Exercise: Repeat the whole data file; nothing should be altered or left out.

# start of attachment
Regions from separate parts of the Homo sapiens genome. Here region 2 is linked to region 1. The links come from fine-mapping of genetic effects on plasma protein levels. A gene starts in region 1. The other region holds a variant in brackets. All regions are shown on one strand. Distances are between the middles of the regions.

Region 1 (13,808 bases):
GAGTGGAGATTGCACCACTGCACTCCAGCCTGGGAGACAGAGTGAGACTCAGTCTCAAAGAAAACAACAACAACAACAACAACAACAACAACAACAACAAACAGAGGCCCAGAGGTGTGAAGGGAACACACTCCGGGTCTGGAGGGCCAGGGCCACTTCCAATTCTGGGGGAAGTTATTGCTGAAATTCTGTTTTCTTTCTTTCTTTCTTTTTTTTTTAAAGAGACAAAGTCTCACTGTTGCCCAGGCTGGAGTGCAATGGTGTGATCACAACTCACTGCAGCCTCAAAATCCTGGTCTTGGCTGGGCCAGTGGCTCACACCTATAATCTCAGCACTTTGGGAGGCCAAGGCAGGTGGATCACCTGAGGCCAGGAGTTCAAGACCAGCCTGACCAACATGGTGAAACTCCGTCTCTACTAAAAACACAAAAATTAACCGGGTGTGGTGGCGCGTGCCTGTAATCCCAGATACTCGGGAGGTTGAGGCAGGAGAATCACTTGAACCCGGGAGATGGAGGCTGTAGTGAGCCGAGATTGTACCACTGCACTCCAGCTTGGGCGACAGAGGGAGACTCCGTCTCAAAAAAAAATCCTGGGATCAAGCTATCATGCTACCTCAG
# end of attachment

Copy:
Regions from separate parts of the Homo sapiens genome. Here region 2 is linked to region 1. The links come from fine-mapping of genetic effects on plasma protein levels. A gene starts in region 1. The other region holds a variant in brackets. All regions are shown on one strand. Distances are between the middles of the regions.

Region 1 (13,808 bases):
GAGTGGAGATTGCACCACTGCACTCCAGCCTGGGAGACAGAGTGAGACTCAGTCTCAAAGAAAACAACAACAACAACAACAACAACAACAACAACAACAAACAGAGGCCCAGAGGTGTGAAGGGAACACACTCCGGGTCTGGAGGGCCAGGGCCACTTCCAATTCTGGGGGAAGTTATTGCTGAAATTCTGTTTTCTTTCTTTCTTTCTTTTTTTTTTAAAGAGACAAAGTCTCACTGTTGCCCAGGCTGGAGTGCAATGGTGTGATCACAACTCACTGCAGCCTCAAAATCCTGGTCTTGGCTGGGCCAGTGGCTCACACCTATAATCTCAGCACTTTGGGAGGCCAAGGCAGGTGGATCACCTGAGGCCAGGAGTTCAAGACCAGCCTGACCAACATGGTGAAACTCCGTCTCTACTAAAAACACAAAAATTAACCGGGTGTGGTGGCGCGTGCCTGTAATCCCAGATACTCGGGAGGTTGAGGCAGGAGAATCACTTGAACCCGGGAGATGGAGGCTGTAGTGAGCCGAGATTGTACCACTGCACTCCAGCTTGGGCGACAGAGGGAGACTCCGTCTCAAAAAAAAATCCTGGGATCAAGCTATCATGCTACCTCAG